Monday, 30th October 2017

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WANTED: FOREIGN AID

Cycle of violence

  • Published 15.03.07
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Manipuris have had several reasons to take umbrage. Contrary to their expectations, the anti-incumbency factor played truant during the elections. The Congress retained power and Okram Ibobi Singh was sworn in for a second consecutive term earlier this month. That put paid to hopes of a repeal of the Armed Forces (Special Powers) Act, although the issue had been a pivotal point on which the assembly poll campaign revolved.

Then came the news that Irom Sharmila, who has been on a hunger strike against the AFSPA since November 2000, was back in custody in Imphal. She had been smuggled out to Delhi in October last year to draw national, if not global, attention to her campaign. In December 2006, the prime minister said that the law would be made more “humane”, but Sharmila rejected the offer and continued her fast.

Yet, last weekend, when the United Nations Committee on the Elimination of Racial Discrimination advocated that the ‘draconian’ legislation of 1958 be replaced with “a more humane act”, there was jubilation over this “moral victory.” The credence given to the opinions of foreign agencies, including toothless ones under the UN, possibly stems from the fact that those who spearhead these campaigns do little to alleviate the sense of alienation induced in the residents of the North-east by a nonchalant Centre.

In its “Request for adoption of a decision under the urgent action/early warning procedure in connection with violation of indigenous peoples’ rights in Northeast India”, the United NGOs Mission, Manipur, cited “systematic and pervasive racial discrimination against the indigenous peoples” of the region. It alleged that the AFSPA had led to “gross violations of indigenous peoples’ basic human rights…while the perpetrators enjoy de jure impunity.” The CERD met in Geneva last month and deliberated on this plea, sent in October, around the same time that Sharmila escaped to Delhi.

Cycle of violence

Given the academic structure of the petition to the UN body, it is evident that the activists are conversant with procedural formalities of organizations like Amnesty International and the relevant wings of the UN. What is surprising is that the NGOs hoped that these agencies would actually coerce Delhi into complying with the demand for a repeal.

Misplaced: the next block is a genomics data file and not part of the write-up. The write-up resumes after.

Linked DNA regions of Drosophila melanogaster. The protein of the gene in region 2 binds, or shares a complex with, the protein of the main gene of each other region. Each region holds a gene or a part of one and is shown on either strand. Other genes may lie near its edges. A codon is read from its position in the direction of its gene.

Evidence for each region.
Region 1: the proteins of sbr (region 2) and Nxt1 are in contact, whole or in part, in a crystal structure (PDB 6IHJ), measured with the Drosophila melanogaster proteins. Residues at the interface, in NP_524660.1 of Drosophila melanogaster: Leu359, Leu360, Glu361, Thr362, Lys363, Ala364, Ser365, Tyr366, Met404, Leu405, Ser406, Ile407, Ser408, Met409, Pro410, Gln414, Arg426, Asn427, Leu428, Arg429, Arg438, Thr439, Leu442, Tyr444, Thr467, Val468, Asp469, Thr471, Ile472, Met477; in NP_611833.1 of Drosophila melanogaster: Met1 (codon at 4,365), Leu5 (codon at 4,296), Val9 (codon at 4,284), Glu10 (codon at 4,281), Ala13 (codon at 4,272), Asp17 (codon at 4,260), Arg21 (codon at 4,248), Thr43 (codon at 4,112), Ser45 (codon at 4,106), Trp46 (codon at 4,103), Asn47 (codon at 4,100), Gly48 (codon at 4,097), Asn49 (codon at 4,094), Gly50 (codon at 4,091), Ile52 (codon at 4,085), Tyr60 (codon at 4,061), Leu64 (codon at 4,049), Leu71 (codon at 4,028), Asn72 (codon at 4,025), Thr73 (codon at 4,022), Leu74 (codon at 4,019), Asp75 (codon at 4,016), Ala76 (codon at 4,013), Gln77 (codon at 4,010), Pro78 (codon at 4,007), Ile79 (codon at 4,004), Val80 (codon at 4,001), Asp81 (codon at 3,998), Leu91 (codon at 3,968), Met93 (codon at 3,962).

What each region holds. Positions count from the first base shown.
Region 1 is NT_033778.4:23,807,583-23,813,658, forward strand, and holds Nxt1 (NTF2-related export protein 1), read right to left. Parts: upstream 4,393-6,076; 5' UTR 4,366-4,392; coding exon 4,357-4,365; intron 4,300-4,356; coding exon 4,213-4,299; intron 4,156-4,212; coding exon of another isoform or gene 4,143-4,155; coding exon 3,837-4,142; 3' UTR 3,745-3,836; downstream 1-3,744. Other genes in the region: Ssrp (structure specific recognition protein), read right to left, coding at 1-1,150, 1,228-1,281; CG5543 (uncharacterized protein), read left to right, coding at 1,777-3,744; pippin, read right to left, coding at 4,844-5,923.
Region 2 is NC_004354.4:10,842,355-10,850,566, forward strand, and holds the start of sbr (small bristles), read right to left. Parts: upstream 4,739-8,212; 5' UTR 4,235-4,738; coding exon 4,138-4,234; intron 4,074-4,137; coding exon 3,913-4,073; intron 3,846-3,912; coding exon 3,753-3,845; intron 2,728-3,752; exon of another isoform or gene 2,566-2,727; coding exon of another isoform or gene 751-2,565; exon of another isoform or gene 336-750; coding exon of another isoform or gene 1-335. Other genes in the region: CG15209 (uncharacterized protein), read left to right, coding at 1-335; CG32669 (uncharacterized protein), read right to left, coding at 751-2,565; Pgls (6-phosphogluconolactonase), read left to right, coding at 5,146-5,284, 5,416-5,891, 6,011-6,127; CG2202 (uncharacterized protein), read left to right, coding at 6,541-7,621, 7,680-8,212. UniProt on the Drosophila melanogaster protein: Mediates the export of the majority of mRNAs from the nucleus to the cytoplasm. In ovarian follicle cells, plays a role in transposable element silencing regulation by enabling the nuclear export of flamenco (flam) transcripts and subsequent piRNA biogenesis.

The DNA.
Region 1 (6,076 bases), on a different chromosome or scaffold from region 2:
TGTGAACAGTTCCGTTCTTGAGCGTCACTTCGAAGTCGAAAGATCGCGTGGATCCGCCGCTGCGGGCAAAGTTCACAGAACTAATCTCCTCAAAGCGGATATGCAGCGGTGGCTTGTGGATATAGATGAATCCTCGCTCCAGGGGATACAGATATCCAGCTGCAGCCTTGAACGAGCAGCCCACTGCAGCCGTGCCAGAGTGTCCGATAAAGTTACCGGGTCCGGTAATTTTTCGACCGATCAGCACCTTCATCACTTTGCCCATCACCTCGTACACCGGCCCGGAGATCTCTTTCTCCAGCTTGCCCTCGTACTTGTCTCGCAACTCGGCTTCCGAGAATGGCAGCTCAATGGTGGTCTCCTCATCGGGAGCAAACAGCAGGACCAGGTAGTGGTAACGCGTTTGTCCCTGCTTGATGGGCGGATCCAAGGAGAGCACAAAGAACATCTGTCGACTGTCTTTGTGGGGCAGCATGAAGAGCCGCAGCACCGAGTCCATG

They did, of course, have the grace to point out that it is not only the Indian armed forces that are at fault. “We wish to emphasize that this (focus on the ‘acts and omissions of India’) in no way minimizes the role and responsibility of the armed opposition groups in the Northeast for the longstanding violence that has dominated the region’s daily life for generations. These groups contribute to the cycle of violence and human rights abuses,” said the ‘request’ to CERD.

This recognition of multiple actors in the theatre of violence makes the demand for a repeal of the AFSPA redundant. If militant outfits take the law into their own hands in the name of ‘moral policing’, how can the security of the citizens be guaranteed? In Manipur itself, there are many recent instances of youths being ‘executed’ by insurgents for alleged drug abuse, or officials and politicians being shot for ‘corruption’.

Would it not be more practical to coordinate effectively and create a connecting space with the security forces than constantly projecting them as perpetrators of crimes? A key strategy would be to implement the concept of ‘just peace’, which, in conflict-resolution parlance, implies that peace without justice cannot be sustained. Instead of running to global agencies that are alien to the local context, it is time we honed our relational skills for troubleshooting in order to put an end to this endless cycle of victimijzation.

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